SJCA Guide to

Canyons of the Ancients

The designation of Canyons of the Ancients National Monument (CANM) was a huge win. Yet now it’s under scrutiny and attack by the Trump Administration.

Canyons of the Ancients National Monument

Our community fought for, and won, significant protections for the 171,000-acre National Monument in Southwest Colorado.

President Clinton designated Canyons of the Ancients National Monument (CANM) on June 9, 2000. The Secretary of Interior and Bureau of Land Management (BLM) are directed to manage CANM for the purpose of protecting the objects of scientific and historic interest identified in the proclamation. These objects include the highest known density of archeological sites in the United States, including at least 6,000 distinct structures, and more than 20,000 identified sites, primarily from pre-Puebloan era. More than 100 sites per square mile exist in some locations. The proclamation also referenced the natural resources, landforms, and wildlife species of CANM, specifically highlighting the area’s unique herpetological resources.

The Monument proclamation was necessary to protect the area’s significant cultural and natural resources from vandalism and looting, rampant oil and gas development, and destructive grazing practices. Over the next few years and with significant public input the Bureau of Land Management (BLM) drafted the Monument’s management plan. San Juan Citizens Alliance and our members were heavily involved, ensuring that the voices and desires of the community were reflected in the final 2010 plan.

In the decade after designation, Montezuma County experienced strong economic growth. Between 2000-2008, population and jobs grew by 5% and 10%, respectively. Travel and tourism grew to represent about a quarter of the county’s economy (See Headwater Economic study). The proclamation has not impaired natural resource extraction outside the Monument’s boundaries.

CANM belongs to all Americans, but locals have fought for its protection and management. It’s where we hike, bike, wonder and imagine an era before such protections were necessary. We are proud to share it with the peace of mind that these irreplaceable resources will be protected.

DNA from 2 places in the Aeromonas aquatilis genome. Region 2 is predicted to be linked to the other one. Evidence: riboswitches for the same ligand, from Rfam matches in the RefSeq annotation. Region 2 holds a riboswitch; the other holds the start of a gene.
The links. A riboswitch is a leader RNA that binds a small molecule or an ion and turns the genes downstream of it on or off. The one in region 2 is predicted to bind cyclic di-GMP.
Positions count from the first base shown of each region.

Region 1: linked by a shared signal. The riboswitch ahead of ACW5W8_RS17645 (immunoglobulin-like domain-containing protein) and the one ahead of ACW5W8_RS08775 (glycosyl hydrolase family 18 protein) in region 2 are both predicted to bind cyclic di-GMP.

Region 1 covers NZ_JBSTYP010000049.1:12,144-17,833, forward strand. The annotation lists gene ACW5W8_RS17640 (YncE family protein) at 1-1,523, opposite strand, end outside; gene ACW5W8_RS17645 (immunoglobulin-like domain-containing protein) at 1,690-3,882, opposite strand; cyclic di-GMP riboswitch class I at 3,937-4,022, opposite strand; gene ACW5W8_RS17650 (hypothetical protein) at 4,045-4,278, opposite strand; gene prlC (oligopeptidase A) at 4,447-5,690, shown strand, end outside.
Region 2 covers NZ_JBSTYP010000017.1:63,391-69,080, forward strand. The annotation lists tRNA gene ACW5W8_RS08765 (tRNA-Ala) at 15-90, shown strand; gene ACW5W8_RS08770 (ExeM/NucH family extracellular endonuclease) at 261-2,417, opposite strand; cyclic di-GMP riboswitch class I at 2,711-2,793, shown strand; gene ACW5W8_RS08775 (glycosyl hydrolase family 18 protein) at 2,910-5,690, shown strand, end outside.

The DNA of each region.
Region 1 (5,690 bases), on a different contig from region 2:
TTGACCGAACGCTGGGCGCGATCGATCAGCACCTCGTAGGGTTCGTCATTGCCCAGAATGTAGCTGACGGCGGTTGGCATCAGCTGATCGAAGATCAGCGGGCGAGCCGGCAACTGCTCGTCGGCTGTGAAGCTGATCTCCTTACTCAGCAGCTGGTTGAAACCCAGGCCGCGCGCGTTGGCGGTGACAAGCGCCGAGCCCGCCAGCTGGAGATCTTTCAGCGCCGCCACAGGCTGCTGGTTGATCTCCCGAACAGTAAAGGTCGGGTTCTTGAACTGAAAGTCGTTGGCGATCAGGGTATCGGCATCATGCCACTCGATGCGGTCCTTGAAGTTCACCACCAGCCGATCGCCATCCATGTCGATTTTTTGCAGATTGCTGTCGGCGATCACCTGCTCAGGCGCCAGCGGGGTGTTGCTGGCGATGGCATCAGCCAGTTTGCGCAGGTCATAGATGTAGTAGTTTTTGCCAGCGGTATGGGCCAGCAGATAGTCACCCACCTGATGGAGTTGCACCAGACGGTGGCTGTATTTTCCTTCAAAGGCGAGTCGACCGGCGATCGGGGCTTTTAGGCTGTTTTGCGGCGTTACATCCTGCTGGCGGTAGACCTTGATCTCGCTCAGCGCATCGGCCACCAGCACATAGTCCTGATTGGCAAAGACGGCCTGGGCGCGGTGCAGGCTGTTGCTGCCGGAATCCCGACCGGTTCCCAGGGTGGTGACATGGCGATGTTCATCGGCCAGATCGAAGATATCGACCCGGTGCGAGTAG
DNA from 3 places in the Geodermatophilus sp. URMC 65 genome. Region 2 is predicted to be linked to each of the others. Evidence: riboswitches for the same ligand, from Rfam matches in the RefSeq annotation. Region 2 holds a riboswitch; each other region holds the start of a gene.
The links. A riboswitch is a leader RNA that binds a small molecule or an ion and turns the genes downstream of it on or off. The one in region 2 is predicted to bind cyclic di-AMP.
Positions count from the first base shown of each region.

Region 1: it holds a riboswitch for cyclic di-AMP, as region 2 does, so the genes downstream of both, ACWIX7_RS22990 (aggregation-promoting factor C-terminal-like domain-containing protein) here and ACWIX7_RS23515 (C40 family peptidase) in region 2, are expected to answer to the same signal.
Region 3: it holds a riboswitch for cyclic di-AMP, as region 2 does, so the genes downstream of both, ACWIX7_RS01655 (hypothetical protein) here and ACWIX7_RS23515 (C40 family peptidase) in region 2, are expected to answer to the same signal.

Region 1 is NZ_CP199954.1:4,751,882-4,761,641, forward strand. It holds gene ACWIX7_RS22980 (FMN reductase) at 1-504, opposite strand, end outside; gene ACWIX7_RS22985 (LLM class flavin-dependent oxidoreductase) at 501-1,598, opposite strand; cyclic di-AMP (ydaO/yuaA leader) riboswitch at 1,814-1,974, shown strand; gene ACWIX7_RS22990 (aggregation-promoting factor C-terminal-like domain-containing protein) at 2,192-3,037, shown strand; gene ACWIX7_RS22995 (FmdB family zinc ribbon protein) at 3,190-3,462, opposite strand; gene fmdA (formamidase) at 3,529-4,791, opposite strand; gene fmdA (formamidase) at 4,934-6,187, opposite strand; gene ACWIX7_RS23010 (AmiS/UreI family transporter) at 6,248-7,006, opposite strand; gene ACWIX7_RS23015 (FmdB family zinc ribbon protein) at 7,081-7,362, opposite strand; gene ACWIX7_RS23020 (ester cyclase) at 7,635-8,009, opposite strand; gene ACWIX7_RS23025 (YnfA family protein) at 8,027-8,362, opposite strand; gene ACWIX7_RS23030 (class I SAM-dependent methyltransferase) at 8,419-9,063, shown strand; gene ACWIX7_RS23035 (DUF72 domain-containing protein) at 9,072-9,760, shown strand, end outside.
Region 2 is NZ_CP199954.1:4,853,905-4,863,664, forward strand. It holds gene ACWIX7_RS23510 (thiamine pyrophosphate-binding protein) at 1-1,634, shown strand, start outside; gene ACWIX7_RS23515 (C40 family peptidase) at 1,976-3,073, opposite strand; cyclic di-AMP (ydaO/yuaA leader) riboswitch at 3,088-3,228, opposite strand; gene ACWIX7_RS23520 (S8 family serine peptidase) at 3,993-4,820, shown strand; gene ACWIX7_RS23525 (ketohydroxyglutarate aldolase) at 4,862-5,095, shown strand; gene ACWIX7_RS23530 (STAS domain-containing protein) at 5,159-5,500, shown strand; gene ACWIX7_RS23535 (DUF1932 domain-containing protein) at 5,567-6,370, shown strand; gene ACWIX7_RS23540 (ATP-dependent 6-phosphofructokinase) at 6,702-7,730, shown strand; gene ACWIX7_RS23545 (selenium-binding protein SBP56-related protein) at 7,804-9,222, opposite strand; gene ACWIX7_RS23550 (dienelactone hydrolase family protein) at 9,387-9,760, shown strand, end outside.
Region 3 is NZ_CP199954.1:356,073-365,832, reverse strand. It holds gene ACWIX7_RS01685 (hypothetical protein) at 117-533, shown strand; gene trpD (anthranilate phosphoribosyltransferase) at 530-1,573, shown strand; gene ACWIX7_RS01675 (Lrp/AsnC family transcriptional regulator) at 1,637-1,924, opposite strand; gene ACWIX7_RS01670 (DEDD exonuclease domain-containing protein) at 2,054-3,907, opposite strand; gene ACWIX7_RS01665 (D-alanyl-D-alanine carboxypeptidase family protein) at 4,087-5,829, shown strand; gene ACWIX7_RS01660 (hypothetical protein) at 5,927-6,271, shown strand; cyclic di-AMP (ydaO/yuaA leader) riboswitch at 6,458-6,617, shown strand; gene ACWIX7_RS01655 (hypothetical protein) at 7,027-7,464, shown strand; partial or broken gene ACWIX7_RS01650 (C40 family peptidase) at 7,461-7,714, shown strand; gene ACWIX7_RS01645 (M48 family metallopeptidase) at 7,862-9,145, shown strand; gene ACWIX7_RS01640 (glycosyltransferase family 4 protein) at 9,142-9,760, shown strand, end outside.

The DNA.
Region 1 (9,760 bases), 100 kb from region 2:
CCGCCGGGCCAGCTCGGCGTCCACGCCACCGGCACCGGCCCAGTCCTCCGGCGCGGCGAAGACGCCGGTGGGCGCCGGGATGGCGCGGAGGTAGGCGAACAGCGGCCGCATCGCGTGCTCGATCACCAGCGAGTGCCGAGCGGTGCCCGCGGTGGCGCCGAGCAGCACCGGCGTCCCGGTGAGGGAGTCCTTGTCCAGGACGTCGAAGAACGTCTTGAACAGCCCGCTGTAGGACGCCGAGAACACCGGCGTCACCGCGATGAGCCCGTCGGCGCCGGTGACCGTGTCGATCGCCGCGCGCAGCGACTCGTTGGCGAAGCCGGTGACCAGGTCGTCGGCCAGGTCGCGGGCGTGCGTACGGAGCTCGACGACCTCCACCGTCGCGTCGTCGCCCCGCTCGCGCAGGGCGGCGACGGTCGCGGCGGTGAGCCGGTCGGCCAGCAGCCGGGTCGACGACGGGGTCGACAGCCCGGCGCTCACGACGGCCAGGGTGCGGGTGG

As it turns out, we still need to defend CANM.

Nightime photo of Canyons of the Ancients


President Trump ordered a review of CANM.

On April 26, 2017 President Trump issued an executive order assigning the new Secretary of the Interior, Ryan Zinke, to review all National Monument designations issued since 1996 over 100,000-acres. CANM is one of those monuments.

What will this mean?

Trump and Zinke hope to eliminate the Monument or dramatically shrink it. We will demand they recognize the public’s passion for CANM. We will vigorously defend this unprecedented attack on America’s national heritage.

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A Citizen’s Monument

From the beginning, the protection of CANM has been a citizen-led effort. The San Juan Citizens Alliance participated extensively during creation of the Monument’s management plan, submitting a suggested Citizens Management Plan in 2002. We defended CANM from expanded oil and gas drilling, and advocated for quiet, backcountry recreation until the final plan was issued in 2010.

Citizen involvement ensured the CANM’s management plan adequately balanced resource protection, transportation, recreation, and existing land-use rights.

As a direct result of citizen engagement in the management plan drafting process, CANM protects resources on a landscape scale. It looks at how cultural sites relate to one another and how natural resources are connected. Check out some of the values CANM preserves:

Cultural Sites

CANM is home to the highest known density of ancient cultural sites in the entire country, with between 20,000 and 30,000 sites. The lands within and around CANM have been settled for over 10,000 years, originally by Northern Puebloan communities. The area is imperative to our understanding of ancient puebloan culture. These sites include villages, field houses, dams, reservoirs, great kivas, cliff dwellings, shrines, petroglyphs, sweat lodges, and more. Some areas contain more than 100 sites per square mile.


Consistent with the requests of citizens, CANM kept open and manages many trails for hikers, backpackers, and mountain bikers. Sand Canyon is one of the most popular trails, luring locals and tourists alike with access to diverse cultural sites and scenic canyons.


When designated, the area was already home to three Wilderness Study Areas. Citizens nominated an additional 5,223 acres through the management planning process, for a total over 30,000 acres. These Wilderness Study Areas include Cross Canyon, Cahone Canyon, and Squaw/Papoose Canyon. Another 7,826 acres were set aside as Research Natural Areas to be managed for their research values.

The Department of the Interior is reviewing National Monuments, including CANM. They could attempt to repeal the Monument designation, but it’s more likely they’ll attempt to shrink it’s borders. Call Secretary Zinke and tell him to #PreserveCANM as it is: (202) 208-7351. And tweet at him here!

Take Action!

number41 (2)Call Secretary Zinke!

(202) 208-7351. Tell him to #PreserveCANM and other National Monuments as they are. You can also email him here.

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Sign up for our email list here. You’ll receive the most recent CANM news and updates on new ways you can help.

Tweet Zinke!

Secretary Zinke claims he pays attention to twitter. Send him a tweet right now: .@SecretaryZinke: Leave our National Monuments alone! #PreserveCANM #StandWithBearsEars

Stay Informed About CANM.

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